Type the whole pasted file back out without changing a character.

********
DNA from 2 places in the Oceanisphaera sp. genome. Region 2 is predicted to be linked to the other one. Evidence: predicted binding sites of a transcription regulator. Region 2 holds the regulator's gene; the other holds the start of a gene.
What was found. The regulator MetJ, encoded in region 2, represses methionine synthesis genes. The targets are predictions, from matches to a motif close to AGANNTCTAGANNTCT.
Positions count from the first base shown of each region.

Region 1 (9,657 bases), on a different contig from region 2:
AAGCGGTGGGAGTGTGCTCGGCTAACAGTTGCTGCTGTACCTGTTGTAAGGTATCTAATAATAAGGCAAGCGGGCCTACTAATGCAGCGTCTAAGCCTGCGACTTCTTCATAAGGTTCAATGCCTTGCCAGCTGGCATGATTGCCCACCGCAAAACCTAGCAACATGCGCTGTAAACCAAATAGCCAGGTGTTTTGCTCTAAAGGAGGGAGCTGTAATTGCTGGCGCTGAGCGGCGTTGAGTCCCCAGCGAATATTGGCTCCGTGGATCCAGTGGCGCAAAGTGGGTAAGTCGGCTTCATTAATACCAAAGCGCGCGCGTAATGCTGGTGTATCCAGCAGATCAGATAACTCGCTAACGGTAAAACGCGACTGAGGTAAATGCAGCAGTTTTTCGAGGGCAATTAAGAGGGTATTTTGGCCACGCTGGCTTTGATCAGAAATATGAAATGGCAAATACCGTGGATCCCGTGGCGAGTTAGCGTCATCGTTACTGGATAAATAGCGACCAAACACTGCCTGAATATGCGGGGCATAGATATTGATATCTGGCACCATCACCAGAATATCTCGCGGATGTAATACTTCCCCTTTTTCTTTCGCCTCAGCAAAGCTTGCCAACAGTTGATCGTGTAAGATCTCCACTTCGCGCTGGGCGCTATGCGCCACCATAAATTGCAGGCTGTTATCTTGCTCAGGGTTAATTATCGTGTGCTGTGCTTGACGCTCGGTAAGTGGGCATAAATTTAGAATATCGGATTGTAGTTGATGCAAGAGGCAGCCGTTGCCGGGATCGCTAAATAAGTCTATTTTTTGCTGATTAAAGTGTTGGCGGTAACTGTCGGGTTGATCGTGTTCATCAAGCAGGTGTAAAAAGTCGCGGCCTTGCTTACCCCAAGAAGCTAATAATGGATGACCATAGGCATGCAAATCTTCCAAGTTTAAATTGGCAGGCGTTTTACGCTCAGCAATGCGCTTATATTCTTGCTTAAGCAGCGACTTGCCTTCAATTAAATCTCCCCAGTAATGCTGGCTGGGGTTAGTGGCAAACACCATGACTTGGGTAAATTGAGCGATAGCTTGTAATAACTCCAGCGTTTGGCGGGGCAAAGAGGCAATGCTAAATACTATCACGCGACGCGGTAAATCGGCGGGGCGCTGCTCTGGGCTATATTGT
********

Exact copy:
DNA from 2 places in the Oceanisphaera sp. genome. Region 2 is predicted to be linked to the other one. Evidence: predicted binding sites of a transcription regulator. Region 2 holds the regulator's gene; the other holds the start of a gene.
What was found. The regulator MetJ, encoded in region 2, represses methionine synthesis genes. The targets are predictions, from matches to a motif close to AGANNTCTAGANNTCT.
Positions count from the first base shown of each region.

Region 1 (9,657 bases), on a different contig from region 2:
AAGCGGTGGGAGTGTGCTCGGCTAACAGTTGCTGCTGTACCTGTTGTAAGGTATCTAATAATAAGGCAAGCGGGCCTACTAATGCAGCGTCTAAGCCTGCGACTTCTTCATAAGGTTCAATGCCTTGCCAGCTGGCATGATTGCCCACCGCAAAACCTAGCAACATGCGCTGTAAACCAAATAGCCAGGTGTTTTGCTCTAAAGGAGGGAGCTGTAATTGCTGGCGCTGAGCGGCGTTGAGTCCCCAGCGAATATTGGCTCCGTGGATCCAGTGGCGCAAAGTGGGTAAGTCGGCTTCATTAATACCAAAGCGCGCGCGTAATGCTGGTGTATCCAGCAGATCAGATAACTCGCTAACGGTAAAACGCGACTGAGGTAAATGCAGCAGTTTTTCGAGGGCAATTAAGAGGGTATTTTGGCCACGCTGGCTTTGATCAGAAATATGAAATGGCAAATACCGTGGATCCCGTGGCGAGTTAGCGTCATCGTTACTGGATAAATAGCGACCAAACACTGCCTGAATATGCGGGGCATAGATATTGATATCTGGCACCATCACCAGAATATCTCGCGGATGTAATACTTCCCCTTTTTCTTTCGCCTCAGCAAAGCTTGCCAACAGTTGATCGTGTAAGATCTCCACTTCGCGCTGGGCGCTATGCGCCACCATAAATTGCAGGCTGTTATCTTGCTCAGGGTTAATTATCGTGTGCTGTGCTTGACGCTCGGTAAGTGGGCATAAATTTAGAATATCGGATTGTAGTTGATGCAAGAGGCAGCCGTTGCCGGGATCGCTAAATAAGTCTATTTTTTGCTGATTAAAGTGTTGGCGGTAACTGTCGGGTTGATCGTGTTCATCAAGCAGGTGTAAAAAGTCGCGGCCTTGCTTACCCCAAGAAGCTAATAATGGATGACCATAGGCATGCAAATCTTCCAAGTTTAAATTGGCAGGCGTTTTACGCTCAGCAATGCGCTTATATTCTTGCTTAAGCAGCGACTTGCCTTCAATTAAATCTCCCCAGTAATGCTGGCTGGGGTTAGTGGCAAACACCATGACTTGGGTAAATTGAGCGATAGCTTGTAATAACTCCAGCGTTTGGCGGGGCAAAGAGGCAATGCTAAATACTATCACGCGACGCGGTAAATCGGCGGGGCGCTGCTCTGGGCTATATTGT